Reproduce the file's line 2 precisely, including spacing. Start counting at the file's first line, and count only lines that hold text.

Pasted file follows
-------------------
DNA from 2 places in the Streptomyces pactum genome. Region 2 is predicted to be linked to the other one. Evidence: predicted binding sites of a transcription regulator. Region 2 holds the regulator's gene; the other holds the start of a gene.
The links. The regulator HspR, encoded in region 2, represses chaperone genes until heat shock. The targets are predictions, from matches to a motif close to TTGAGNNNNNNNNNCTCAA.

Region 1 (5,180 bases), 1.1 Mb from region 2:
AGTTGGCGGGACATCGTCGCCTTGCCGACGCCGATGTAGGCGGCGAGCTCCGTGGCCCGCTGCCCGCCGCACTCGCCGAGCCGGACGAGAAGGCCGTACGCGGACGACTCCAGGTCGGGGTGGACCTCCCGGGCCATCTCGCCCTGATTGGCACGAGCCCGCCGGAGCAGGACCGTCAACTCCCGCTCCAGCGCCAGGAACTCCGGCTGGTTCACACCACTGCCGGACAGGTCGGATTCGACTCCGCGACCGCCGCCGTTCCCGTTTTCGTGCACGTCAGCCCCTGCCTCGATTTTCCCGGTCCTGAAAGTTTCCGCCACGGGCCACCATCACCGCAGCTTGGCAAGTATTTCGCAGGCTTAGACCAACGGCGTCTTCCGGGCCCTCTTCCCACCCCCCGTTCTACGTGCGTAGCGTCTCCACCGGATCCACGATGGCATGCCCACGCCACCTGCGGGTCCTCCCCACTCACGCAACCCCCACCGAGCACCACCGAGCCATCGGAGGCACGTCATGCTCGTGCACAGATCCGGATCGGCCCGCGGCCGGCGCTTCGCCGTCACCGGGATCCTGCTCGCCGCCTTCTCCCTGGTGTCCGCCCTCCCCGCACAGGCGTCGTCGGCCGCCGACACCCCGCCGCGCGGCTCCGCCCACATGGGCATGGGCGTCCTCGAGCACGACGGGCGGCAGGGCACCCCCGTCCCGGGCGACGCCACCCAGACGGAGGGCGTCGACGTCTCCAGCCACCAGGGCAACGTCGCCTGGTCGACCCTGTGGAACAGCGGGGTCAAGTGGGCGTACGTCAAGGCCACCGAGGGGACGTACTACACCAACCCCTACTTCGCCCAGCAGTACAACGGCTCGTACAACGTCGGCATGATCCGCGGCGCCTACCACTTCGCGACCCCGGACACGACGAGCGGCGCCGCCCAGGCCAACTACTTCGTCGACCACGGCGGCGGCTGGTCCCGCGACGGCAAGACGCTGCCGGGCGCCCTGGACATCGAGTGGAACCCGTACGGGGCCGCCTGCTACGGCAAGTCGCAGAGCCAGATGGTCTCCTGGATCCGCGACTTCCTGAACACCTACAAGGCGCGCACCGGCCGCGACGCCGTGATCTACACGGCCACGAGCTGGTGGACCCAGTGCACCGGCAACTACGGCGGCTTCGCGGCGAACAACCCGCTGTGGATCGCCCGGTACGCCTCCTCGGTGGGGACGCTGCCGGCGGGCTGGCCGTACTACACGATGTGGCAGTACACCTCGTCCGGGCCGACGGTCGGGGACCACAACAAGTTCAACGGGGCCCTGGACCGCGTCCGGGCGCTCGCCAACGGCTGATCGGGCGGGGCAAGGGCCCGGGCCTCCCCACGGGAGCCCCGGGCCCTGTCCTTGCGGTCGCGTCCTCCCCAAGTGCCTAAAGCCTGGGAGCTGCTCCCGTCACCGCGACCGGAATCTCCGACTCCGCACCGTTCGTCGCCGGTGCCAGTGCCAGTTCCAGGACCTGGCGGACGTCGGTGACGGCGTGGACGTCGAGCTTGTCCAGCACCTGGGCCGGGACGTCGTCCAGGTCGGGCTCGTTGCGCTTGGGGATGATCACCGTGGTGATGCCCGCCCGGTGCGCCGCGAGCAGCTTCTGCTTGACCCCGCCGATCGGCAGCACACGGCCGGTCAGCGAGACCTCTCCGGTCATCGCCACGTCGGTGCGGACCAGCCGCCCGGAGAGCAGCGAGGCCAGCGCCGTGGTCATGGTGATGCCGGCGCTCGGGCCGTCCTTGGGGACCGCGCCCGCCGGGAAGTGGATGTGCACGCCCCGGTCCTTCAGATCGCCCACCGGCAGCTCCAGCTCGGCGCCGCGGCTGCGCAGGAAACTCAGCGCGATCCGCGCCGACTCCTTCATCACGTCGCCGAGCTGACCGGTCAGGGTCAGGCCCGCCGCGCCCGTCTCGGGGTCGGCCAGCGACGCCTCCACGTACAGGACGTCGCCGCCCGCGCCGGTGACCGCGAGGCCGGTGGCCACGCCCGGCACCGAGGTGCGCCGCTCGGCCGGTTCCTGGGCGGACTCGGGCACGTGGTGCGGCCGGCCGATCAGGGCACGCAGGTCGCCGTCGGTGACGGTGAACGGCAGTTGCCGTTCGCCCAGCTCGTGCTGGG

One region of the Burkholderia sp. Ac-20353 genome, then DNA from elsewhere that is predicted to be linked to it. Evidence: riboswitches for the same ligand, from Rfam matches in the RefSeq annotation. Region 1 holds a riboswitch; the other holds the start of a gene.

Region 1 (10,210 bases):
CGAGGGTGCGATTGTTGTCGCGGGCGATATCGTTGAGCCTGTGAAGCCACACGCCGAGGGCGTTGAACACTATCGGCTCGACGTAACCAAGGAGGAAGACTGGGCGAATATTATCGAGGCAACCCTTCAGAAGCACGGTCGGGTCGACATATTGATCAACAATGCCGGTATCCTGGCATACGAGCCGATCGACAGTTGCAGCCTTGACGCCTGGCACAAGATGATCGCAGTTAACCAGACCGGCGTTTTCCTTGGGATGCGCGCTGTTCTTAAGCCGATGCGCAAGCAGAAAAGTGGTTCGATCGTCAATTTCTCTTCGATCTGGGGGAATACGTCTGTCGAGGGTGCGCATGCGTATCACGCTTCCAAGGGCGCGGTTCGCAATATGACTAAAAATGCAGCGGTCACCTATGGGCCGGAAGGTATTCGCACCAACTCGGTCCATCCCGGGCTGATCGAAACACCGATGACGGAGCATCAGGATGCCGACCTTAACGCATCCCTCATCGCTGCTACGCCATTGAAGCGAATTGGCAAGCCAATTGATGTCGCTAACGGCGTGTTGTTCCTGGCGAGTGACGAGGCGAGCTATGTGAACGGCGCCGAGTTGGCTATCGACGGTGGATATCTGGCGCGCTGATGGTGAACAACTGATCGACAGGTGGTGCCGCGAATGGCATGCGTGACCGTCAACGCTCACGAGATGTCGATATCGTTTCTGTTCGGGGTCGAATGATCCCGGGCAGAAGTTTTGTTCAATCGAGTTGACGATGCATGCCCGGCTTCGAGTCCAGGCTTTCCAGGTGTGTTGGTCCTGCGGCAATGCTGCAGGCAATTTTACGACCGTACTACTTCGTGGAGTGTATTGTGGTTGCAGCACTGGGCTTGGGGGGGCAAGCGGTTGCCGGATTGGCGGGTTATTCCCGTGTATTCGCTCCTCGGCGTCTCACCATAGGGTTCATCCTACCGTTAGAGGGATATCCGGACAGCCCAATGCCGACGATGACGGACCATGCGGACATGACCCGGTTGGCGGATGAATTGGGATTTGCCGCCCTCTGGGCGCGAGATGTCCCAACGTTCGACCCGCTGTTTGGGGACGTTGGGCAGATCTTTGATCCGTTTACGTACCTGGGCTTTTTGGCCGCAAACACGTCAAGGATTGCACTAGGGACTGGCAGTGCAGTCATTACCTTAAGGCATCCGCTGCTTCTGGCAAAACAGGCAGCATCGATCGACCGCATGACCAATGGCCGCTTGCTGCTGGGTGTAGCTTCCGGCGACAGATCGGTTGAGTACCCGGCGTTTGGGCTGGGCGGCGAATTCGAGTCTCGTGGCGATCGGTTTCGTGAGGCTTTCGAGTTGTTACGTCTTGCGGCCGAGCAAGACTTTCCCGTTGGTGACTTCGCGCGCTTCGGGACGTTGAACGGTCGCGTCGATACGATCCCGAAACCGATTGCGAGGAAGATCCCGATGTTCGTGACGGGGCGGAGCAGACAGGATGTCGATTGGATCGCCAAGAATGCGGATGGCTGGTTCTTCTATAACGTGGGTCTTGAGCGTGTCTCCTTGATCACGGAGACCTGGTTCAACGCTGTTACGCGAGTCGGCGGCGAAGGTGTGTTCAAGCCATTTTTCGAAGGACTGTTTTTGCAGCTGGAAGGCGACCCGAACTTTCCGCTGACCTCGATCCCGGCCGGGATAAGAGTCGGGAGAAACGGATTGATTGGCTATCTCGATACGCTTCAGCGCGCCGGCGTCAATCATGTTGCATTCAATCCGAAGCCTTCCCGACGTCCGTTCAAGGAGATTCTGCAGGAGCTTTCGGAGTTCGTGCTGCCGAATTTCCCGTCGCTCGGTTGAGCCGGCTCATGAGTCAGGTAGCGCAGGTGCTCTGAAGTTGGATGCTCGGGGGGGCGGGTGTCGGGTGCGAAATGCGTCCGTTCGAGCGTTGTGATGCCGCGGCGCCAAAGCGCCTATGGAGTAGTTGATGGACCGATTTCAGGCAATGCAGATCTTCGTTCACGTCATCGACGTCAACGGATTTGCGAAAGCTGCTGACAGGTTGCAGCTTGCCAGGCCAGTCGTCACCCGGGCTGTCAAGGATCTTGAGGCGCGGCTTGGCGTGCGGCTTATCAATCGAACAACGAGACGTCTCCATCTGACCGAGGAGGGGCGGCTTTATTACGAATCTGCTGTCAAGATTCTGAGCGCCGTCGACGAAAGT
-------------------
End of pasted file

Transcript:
The links. The regulator HspR, encoded in region 2, represses chaperone genes until heat shock. The targets are predictions, from matches to a motif close to TTGAGNNNNNNNNNCTCAA.